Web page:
The financial machinations behind Moderna are gruesome enough, but when you read how they affected the medical science and testing of Moderna’s vaccine you wouldn’t get it until they hold a gun to your head. Even then you might be “hesitant.” From Whitney Webb at unlimitedhangout.com:
COVID-19 erased the regulatory and trial-related hurdles that Moderna could never surmount before. Yet, how did Moderna know that COVID-19 would create those conditions months before anyone else, and why did they later claim that their vaccine being tested in NIH trials was different than their commercial candidate
In late 2019, the biopharmaceutical company Moderna was facing a series of challenges that not only threatened its ability to ever take a product to market, and thus turn a profit, but its very existence as a company. There were multiple warning signs that Moderna was essentially another Theranos-style fraud, with many of these signs growing in frequency and severity as the decade drew to a close. Part I of this three-part series explored the disastrous circumstances in which Moderna found itself at that time, with the company’s salvation hinging on the hope of a divine miracle, a “Hail Mary” save of sorts, as stated by one former Moderna employee.
While the COVID-19 crisis that emerged in the first part of 2020 can hardly be described as an act of benevolent divine intervention for most, it certainly can be seen that way from Moderna’s perspective. Key issues for the company, including seemingly insurmountable regulatory hurdles and its inability to advance beyond animal trials with its most promising—and profitable—products, were conveniently wiped away, and not a moment too soon. Since January 2020, the value of Moderna’s stock—which had embarked on a steady decline since its IPO—grew from $18.89 per share to its current value of $339.57 per share, thanks to the success of its COVID-19 vaccine.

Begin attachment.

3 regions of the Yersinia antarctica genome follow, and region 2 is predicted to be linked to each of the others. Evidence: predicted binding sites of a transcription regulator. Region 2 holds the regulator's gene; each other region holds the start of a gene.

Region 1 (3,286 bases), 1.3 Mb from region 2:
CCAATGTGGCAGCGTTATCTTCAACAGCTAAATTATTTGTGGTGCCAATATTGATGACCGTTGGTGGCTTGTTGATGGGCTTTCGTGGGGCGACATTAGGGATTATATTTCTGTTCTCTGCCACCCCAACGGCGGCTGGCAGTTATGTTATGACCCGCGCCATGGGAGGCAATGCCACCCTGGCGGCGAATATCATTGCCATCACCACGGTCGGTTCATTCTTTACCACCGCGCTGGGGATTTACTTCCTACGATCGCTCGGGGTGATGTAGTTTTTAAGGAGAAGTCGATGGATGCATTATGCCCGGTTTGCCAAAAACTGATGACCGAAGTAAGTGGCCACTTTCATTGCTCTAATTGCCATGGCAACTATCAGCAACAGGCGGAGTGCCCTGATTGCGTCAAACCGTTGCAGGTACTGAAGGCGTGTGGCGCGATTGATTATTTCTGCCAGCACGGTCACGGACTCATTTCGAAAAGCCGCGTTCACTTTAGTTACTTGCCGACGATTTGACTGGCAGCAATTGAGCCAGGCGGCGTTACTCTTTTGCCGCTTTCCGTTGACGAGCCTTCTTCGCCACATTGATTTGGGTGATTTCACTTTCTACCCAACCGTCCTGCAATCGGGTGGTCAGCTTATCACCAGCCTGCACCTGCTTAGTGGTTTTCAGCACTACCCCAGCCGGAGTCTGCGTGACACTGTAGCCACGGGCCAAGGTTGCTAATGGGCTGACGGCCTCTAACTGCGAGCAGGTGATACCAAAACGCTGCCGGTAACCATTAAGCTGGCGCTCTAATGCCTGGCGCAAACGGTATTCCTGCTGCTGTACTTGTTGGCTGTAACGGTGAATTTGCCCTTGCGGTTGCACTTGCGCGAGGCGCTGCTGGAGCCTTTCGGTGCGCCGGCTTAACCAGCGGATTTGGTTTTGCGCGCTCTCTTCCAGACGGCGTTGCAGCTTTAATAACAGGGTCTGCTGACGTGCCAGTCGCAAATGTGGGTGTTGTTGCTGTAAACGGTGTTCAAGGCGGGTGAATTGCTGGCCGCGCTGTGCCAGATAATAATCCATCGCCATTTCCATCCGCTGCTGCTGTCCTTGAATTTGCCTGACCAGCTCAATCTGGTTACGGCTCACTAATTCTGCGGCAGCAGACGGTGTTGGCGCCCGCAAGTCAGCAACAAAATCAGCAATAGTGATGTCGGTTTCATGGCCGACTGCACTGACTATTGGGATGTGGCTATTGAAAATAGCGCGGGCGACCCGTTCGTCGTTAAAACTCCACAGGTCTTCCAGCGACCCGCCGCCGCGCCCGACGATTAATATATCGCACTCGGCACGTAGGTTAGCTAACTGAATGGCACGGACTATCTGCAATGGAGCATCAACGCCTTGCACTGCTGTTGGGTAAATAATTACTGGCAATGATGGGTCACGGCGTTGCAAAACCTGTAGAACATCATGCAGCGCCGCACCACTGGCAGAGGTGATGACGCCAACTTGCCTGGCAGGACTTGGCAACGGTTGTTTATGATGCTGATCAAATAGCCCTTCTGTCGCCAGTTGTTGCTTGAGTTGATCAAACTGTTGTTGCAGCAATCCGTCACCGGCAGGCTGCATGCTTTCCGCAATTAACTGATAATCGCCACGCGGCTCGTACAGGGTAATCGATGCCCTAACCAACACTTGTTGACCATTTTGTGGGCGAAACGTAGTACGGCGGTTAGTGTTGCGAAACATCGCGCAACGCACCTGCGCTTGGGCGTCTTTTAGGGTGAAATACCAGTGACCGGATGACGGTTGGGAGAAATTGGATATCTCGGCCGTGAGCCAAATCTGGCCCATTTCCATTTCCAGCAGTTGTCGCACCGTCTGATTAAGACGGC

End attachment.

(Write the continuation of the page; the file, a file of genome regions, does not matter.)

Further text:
Yet, how exactly was Moderna’s “Hail Mary” moment realized, and what were the forces and events that ensured it would make it through the FDA’s emergency use authorization (EUA) process? In examining that question, it becomes quickly apparent that Moderna’s journey of saving grace involved much more than just cutting corners in animal and human trials and federal regulations. Indeed, if we are to believe Moderna executives, it involved supplying formulations for some trial studies that were not the same as their COVID-19 vaccine commercial candidate, despite the data resulting from the former being used to sell Moderna’s vaccine to the public and federal health authorities. Such data was also selectively released at times to align with preplanned stock trades by Moderna executives, turning many of Moderna’s highest-ranking employees into millionaires, and even billionaires, while the COVID-19 crisis meant economic calamity for most Americans.
Not only that, but—as Part II of this three-part series will show, Moderna and a handful of its collaborators at the National Institutes of Health (NIH) seemed to know that Moderna’s miracle had arrived—well before anyone else knew or could have known. Was it really a coincidental mix of “foresight” and “serendipity” that led Moderna and the NIH to plan to develop a COVID-19 vaccine days before the viral sequence was even published and months before a vaccine was even considered necessary for a still unknown disease? If so, why would Moderna—a company clearly on the brink—throw everything into and gamble the entire company on a vaccine project that had no demonstrated need at the time?